Hematoxylin, Dehydration, & Mounting

Hematoxylin: 30 seconds–10 minutes; depends on concentration and pathologist preference

Tech Tip: The main difference between the 2 most common types of hematoxylin is concentration: Mayer’s = 1gm/L and Gill’s = 2gm/L.

If the hematoxylin incubation time is too long or too short, then the following may occur:
Dissatisfied pathologist difficulty distinguishing cellular morphology.

If the hematoxylin is exposed to light, then the following may occur:
Dissatisfied pathologist oxidation creating crystalline precipitates that are observed under the microscope; these crystalline structures can be distracting and, in some instances, make accurate diagnosis difficult.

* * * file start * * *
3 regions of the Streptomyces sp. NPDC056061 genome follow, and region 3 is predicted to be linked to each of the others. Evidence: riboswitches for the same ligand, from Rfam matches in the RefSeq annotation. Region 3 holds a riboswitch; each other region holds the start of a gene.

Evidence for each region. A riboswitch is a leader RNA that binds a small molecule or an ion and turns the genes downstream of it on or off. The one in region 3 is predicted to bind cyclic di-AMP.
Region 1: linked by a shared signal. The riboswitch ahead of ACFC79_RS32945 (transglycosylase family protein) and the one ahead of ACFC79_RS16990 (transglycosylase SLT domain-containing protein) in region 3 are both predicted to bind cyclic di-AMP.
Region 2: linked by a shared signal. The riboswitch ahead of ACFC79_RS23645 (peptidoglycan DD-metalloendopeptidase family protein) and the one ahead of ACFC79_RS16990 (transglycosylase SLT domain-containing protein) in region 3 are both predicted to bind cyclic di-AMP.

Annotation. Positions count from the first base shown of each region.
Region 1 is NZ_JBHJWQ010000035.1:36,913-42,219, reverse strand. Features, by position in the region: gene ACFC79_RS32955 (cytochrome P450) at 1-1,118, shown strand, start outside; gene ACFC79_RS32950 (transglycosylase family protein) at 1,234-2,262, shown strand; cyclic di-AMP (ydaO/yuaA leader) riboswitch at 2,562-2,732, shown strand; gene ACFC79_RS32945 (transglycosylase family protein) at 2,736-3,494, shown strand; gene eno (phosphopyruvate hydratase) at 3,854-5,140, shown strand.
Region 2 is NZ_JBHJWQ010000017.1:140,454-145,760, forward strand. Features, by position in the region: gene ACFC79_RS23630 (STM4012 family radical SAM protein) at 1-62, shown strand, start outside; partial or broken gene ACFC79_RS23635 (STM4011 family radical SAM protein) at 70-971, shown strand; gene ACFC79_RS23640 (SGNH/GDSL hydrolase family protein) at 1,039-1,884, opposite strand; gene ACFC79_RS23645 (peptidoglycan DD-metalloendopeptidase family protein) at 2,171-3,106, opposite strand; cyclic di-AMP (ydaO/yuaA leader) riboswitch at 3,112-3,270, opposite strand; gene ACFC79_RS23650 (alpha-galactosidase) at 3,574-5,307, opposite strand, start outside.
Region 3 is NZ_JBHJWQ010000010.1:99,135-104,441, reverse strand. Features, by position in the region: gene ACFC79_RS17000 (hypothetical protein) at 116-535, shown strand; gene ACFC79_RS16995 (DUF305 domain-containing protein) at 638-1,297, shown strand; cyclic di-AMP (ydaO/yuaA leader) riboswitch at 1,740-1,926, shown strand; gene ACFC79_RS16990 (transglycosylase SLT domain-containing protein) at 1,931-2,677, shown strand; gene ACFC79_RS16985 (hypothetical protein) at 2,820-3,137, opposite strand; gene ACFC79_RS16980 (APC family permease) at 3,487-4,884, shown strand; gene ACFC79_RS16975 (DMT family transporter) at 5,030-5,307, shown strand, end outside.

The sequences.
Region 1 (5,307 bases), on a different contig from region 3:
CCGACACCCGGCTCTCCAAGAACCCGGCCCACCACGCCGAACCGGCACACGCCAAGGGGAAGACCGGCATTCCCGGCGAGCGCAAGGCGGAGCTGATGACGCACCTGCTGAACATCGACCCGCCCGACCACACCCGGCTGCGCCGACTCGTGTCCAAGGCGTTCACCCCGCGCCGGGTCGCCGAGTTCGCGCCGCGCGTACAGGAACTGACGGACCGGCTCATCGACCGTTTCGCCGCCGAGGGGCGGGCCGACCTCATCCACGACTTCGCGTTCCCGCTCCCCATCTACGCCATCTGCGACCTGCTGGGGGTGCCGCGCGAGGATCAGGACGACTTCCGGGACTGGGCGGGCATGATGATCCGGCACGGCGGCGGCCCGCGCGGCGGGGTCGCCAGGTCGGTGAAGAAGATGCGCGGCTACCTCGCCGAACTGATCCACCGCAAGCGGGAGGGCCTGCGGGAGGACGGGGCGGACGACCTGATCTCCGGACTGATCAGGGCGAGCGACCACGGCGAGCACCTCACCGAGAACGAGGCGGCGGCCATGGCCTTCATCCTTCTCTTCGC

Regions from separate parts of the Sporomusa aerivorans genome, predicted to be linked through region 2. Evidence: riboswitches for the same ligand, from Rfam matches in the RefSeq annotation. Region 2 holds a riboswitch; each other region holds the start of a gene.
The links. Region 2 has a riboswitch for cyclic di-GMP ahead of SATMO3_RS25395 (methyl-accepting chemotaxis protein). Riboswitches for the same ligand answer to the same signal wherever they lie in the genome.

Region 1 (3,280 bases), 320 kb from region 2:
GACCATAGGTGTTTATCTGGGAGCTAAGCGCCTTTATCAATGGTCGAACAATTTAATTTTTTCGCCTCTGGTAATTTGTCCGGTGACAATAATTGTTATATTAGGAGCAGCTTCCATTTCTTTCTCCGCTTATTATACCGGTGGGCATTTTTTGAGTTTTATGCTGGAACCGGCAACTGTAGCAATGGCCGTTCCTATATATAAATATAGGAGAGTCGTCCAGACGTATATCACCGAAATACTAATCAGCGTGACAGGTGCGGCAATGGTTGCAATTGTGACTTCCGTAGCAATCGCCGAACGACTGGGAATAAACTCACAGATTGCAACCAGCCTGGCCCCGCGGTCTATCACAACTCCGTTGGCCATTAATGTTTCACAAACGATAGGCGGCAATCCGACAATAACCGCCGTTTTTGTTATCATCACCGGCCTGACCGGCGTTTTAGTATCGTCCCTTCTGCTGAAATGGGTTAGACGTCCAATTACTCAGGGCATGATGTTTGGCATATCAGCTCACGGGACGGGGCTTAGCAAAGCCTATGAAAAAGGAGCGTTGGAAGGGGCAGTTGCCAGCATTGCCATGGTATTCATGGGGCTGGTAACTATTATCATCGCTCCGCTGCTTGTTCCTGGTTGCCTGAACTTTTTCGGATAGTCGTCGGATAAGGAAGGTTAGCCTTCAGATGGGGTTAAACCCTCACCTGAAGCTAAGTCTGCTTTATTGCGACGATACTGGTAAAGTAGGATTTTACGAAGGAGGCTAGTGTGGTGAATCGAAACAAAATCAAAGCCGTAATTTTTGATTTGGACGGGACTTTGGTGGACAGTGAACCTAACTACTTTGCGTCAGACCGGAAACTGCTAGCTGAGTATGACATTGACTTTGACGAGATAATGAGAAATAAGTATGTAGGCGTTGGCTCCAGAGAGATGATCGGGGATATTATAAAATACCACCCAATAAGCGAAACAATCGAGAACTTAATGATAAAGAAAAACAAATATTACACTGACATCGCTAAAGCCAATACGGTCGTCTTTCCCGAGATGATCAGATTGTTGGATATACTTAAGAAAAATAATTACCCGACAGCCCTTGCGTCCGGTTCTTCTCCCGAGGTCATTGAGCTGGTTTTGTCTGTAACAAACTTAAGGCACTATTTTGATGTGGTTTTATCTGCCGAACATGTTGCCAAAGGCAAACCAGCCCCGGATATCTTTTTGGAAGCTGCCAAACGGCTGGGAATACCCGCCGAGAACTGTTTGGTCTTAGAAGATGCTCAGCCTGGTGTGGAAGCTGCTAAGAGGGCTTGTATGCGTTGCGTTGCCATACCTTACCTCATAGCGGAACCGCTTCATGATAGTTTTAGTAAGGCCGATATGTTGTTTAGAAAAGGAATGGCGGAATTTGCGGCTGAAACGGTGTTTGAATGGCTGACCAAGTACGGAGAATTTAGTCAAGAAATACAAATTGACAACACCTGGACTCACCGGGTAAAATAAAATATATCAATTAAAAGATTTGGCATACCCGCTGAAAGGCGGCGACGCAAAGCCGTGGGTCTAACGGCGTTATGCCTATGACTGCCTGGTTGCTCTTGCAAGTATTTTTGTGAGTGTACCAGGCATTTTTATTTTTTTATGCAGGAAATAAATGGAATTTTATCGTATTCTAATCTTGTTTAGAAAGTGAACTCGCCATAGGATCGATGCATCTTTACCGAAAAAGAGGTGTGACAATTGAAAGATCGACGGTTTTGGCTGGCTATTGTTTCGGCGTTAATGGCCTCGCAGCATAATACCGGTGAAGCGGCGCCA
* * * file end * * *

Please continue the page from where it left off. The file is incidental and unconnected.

Dehydration and Mounting:

  1. Dehydration: graded alcohol (3–10 minutes) and xylene or xylene substitute (5–15 minutes)
  2. Mounting Media: non-aqueous (permanent chromogens) vs. aqueous (non-permanent chromogens)

Tech Tip: Non-permanent chromogens like AEC are soluble in alcohols. It is important to air-dry these slides and use an aqueous mounting media.

No or inadequate dehydration can result in:
Cloudy appearance water is not fully removed creating a hazy appearance to the tissue; cellular morphology can also be affected.

Use of the wrong dehydration method or inappropriate mounting media can result in:
Weak staining non-permanent chromogens can fade if used with alcohols or with non-aqueous mounting mediums.